Now, for today...This morning and through this afternoon Rosie suddenly did not want to eat on her own again. She also, however, has not really drank anything today. Throughout the day she acted alert, and I've convinced myself that she looks maybe a tad bit more hydrated since receiving a whopping 300 ml's of fluids both yesterday and today (600 ml's total in two days!). Yet, she won't eat. Occasionally today she has done a bit of smacking, especially when offered food or when attempting a bite of food. It seems her nausea has returned, therefore, even though she's still getting Cerenia. I guess that's why it was perfect timing when Rosie's usual vet called me earlier today to check in on her old gal of a patient. I told her of Rosie's lack of appetite. I did inform the vet that Rosie is due for a bowel movement, and when she needs to defecate she typically refuses to eat. So, the vet decided that we will give Rosie through the night to see if she defecates. Regardless, though, I scheduled to take Rosie in tomorrow at 4:30 pm for a recheck exam and bloodwork. They will check her glucose to rule out diabetes, check her renal values to see if that is what's causing her persistent signs of illness, and check her liver enzymes to see if she's okay in that area. I'm sure they'll also do a recheck pancreatic SNAP test to see if she's still fighting pancreatitis.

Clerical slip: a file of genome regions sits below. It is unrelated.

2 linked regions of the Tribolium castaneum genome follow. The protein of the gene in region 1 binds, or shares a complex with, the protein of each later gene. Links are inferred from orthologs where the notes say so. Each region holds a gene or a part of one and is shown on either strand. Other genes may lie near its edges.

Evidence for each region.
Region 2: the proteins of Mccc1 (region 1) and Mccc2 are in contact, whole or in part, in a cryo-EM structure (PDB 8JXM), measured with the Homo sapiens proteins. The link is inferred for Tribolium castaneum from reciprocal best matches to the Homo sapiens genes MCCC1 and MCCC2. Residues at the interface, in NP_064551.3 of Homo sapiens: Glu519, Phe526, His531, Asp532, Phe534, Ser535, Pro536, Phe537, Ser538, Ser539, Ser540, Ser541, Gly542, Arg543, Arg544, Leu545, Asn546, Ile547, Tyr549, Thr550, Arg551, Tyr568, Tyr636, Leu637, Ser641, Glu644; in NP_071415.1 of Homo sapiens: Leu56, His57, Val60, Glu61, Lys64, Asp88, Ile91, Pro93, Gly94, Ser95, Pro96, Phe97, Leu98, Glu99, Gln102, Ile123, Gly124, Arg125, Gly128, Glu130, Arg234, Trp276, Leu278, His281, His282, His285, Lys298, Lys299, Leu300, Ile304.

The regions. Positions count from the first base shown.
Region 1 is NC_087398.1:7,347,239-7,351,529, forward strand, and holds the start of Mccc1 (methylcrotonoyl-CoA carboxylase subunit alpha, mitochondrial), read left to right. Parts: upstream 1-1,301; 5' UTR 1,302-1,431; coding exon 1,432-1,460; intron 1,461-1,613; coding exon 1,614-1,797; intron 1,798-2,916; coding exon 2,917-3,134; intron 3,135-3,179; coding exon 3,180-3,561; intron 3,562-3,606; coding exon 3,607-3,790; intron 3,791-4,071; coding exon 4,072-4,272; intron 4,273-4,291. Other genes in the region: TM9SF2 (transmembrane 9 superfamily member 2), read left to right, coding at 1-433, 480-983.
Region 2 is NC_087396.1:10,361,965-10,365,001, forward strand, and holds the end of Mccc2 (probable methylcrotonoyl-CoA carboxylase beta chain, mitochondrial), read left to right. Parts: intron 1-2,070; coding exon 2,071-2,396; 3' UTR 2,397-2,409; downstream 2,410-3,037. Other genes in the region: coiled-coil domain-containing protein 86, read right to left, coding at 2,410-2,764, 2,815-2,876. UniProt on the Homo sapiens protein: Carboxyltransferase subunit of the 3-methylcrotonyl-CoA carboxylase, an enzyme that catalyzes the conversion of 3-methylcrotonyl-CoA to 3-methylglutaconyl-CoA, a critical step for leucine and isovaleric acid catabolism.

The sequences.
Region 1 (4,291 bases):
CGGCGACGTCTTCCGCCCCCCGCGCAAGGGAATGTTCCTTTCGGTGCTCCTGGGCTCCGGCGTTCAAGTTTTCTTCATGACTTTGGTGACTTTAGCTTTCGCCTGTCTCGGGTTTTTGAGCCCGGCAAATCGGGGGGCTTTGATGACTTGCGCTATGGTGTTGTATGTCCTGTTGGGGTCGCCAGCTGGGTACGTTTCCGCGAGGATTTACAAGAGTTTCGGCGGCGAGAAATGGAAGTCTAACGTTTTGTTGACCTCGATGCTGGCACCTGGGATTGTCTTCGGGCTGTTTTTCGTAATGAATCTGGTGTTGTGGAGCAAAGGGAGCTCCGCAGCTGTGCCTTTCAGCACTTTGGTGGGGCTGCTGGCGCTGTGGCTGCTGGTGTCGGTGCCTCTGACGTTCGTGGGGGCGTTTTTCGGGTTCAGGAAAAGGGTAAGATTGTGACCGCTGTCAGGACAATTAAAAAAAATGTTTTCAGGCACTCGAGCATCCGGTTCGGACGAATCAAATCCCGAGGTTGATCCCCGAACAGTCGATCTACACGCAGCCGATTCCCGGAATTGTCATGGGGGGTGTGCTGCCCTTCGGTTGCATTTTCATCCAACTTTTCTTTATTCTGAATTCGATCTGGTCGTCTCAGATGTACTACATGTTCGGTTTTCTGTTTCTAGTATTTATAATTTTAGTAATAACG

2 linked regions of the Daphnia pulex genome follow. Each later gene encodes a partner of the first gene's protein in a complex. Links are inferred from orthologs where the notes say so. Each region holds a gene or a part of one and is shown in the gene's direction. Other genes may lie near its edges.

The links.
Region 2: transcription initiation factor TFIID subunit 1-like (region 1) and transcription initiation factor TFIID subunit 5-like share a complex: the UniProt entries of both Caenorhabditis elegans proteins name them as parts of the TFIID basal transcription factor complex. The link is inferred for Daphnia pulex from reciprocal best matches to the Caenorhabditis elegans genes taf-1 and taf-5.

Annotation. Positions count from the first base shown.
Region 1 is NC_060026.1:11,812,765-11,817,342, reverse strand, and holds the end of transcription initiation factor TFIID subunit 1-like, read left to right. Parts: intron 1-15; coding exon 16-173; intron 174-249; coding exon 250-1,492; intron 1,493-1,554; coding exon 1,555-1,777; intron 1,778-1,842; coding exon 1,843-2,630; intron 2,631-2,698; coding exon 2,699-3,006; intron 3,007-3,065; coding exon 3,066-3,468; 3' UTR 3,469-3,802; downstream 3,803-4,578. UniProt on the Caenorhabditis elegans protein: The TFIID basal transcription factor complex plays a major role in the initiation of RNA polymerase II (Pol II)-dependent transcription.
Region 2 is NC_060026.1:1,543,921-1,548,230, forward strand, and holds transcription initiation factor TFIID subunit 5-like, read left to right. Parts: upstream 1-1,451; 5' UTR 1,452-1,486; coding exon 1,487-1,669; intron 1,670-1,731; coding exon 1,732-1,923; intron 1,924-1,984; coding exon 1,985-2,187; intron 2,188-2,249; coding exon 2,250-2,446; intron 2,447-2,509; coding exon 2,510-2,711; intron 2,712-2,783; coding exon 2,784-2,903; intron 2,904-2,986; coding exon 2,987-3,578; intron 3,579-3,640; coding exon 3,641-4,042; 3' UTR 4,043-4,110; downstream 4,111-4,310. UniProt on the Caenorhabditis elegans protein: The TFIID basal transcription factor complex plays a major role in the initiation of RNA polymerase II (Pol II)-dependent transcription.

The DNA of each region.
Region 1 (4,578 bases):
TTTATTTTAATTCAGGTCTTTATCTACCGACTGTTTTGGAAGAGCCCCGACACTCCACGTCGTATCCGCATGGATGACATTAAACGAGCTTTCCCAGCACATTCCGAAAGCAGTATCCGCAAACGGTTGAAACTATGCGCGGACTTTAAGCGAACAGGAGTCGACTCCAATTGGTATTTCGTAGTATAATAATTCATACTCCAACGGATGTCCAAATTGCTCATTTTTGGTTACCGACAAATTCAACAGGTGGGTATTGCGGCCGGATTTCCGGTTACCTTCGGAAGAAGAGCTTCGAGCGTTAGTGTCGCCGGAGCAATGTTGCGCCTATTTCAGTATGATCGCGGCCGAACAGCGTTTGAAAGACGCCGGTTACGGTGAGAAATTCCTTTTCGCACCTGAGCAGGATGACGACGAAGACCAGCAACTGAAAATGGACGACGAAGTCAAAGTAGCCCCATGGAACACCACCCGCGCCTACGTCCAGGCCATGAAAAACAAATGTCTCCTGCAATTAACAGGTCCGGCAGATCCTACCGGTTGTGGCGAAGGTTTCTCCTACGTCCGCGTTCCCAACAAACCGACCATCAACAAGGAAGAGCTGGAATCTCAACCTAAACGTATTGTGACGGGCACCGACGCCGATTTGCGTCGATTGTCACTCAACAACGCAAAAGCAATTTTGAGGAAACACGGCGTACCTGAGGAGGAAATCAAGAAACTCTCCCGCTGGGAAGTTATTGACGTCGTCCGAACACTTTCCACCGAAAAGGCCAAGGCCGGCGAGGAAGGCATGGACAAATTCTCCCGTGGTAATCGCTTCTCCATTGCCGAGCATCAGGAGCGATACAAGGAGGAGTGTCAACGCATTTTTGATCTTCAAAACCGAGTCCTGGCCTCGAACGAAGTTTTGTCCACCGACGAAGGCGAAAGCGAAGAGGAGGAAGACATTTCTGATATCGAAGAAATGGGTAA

Needless to say, my Rosie has me worried sick.  I just really want to see my furbaby like this again:
Remember this, Rosie? See? Food's yummy. Eat it!

I thank you all for your kind purrs and prayers through all of this, and I appreciate any more you can spare for my sweet old girl! Also, thank you for your patience with this worried sick momma. As I'm sure you can tell by now, I tend to cope with stress and worry by writing everything out and sharing my thoughts. If you've made it through all of my tomes of posts lately, I commend you.


meowmeowmans said...

It is so stressful to have a sick kitty! We tend to adopt older cats, and what you are going through is the hardest part. Please know we are purring and praying for your sweet Rosie, and for you. We hope your vet can figure things out, and get Rosie back on the right track. Hugs!

Annie Bear said...

I so agree meowmeowmans above. This really is the hardest part. Her leg weakness very much sounds like CRF. I think there can be several causes but I think all the causes come from CRF but can also be treated. It reminds me of our CRF kitty Simba. He had to have a phosphorous binder in his food because phosphorous really causes a lot of problems in CRF kitties. It could also be a potassium deficiency.

I'm so glad she's getting regular pain medication and fluids! It's so hard because they can't tell us and it's so stressful to always be wondering and trying different things. If you have time, I encourage you to look at Tanya's CRF site if you're familiar with it. It's the best CRF resource for kitties I've ever come across and also has a whole symptom index.

I'm so very sorry Rosie and you are going through this. You're doing your very best for her, which is awesome. Never doubt that!!